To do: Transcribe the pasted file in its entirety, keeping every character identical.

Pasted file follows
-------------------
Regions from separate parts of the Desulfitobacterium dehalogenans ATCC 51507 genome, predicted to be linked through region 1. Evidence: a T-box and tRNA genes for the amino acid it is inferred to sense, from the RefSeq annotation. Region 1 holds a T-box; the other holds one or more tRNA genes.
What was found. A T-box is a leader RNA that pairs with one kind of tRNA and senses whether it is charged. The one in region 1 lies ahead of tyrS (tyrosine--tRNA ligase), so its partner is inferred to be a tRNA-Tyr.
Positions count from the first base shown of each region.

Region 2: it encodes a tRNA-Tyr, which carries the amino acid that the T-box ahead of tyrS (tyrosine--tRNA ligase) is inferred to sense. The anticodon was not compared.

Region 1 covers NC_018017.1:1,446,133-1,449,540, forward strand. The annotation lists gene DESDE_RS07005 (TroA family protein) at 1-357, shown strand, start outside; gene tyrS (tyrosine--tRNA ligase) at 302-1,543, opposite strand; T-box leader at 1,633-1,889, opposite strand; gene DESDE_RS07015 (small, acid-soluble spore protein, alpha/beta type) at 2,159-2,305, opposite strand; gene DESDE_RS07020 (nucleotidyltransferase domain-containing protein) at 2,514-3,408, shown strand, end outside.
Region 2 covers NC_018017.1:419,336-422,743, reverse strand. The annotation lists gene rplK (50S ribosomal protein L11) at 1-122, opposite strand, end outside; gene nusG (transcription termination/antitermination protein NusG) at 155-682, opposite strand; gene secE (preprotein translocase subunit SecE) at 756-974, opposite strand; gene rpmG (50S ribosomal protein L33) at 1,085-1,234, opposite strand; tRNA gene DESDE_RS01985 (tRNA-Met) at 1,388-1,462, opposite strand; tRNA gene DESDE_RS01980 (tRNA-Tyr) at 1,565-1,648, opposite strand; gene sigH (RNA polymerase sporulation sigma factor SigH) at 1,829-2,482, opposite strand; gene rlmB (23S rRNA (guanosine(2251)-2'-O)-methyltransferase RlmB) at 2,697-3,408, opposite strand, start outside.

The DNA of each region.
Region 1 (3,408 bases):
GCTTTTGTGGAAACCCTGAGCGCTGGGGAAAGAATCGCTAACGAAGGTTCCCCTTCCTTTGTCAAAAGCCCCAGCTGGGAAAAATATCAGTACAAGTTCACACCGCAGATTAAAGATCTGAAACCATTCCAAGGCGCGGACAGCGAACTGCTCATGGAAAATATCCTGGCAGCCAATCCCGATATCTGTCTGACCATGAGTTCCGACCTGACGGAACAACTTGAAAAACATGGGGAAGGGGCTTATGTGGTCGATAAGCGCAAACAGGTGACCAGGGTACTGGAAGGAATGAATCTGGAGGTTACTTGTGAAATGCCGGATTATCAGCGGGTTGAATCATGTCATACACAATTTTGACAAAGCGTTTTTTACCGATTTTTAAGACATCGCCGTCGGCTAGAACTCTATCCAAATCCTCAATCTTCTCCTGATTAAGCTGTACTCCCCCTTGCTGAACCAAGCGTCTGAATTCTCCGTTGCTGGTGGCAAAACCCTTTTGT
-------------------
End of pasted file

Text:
Regions from separate parts of the Desulfitobacterium dehalogenans ATCC 51507 genome, predicted to be linked through region 1. Evidence: a T-box and tRNA genes for the amino acid it is inferred to sense, from the RefSeq annotation. Region 1 holds a T-box; the other holds one or more tRNA genes.
What was found. A T-box is a leader RNA that pairs with one kind of tRNA and senses whether it is charged. The one in region 1 lies ahead of tyrS (tyrosine--tRNA ligase), so its partner is inferred to be a tRNA-Tyr.
Positions count from the first base shown of each region.

Region 2: it encodes a tRNA-Tyr, which carries the amino acid that the T-box ahead of tyrS (tyrosine--tRNA ligase) is inferred to sense. The anticodon was not compared.

Region 1 covers NC_018017.1:1,446,133-1,449,540, forward strand. The annotation lists gene DESDE_RS07005 (TroA family protein) at 1-357, shown strand, start outside; gene tyrS (tyrosine--tRNA ligase) at 302-1,543, opposite strand; T-box leader at 1,633-1,889, opposite strand; gene DESDE_RS07015 (small, acid-soluble spore protein, alpha/beta type) at 2,159-2,305, opposite strand; gene DESDE_RS07020 (nucleotidyltransferase domain-containing protein) at 2,514-3,408, shown strand, end outside.
Region 2 covers NC_018017.1:419,336-422,743, reverse strand. The annotation lists gene rplK (50S ribosomal protein L11) at 1-122, opposite strand, end outside; gene nusG (transcription termination/antitermination protein NusG) at 155-682, opposite strand; gene secE (preprotein translocase subunit SecE) at 756-974, opposite strand; gene rpmG (50S ribosomal protein L33) at 1,085-1,234, opposite strand; tRNA gene DESDE_RS01985 (tRNA-Met) at 1,388-1,462, opposite strand; tRNA gene DESDE_RS01980 (tRNA-Tyr) at 1,565-1,648, opposite strand; gene sigH (RNA polymerase sporulation sigma factor SigH) at 1,829-2,482, opposite strand; gene rlmB (23S rRNA (guanosine(2251)-2'-O)-methyltransferase RlmB) at 2,697-3,408, opposite strand, start outside.

The DNA of each region.
Region 1 (3,408 bases):
GCTTTTGTGGAAACCCTGAGCGCTGGGGAAAGAATCGCTAACGAAGGTTCCCCTTCCTTTGTCAAAAGCCCCAGCTGGGAAAAATATCAGTACAAGTTCACACCGCAGATTAAAGATCTGAAACCATTCCAAGGCGCGGACAGCGAACTGCTCATGGAAAATATCCTGGCAGCCAATCCCGATATCTGTCTGACCATGAGTTCCGACCTGACGGAACAACTTGAAAAACATGGGGAAGGGGCTTATGTGGTCGATAAGCGCAAACAGGTGACCAGGGTACTGGAAGGAATGAATCTGGAGGTTACTTGTGAAATGCCGGATTATCAGCGGGTTGAATCATGTCATACACAATTTTGACAAAGCGTTTTTTACCGATTTTTAAGACATCGCCGTCGGCTAGAACTCTATCCAAATCCTCAATCTTCTCCTGATTAAGCTGTACTCCCCCTTGCTGAACCAAGCGTCTGAATTCTCCGTTGCTGGTGGCAAAACCCTTTTGT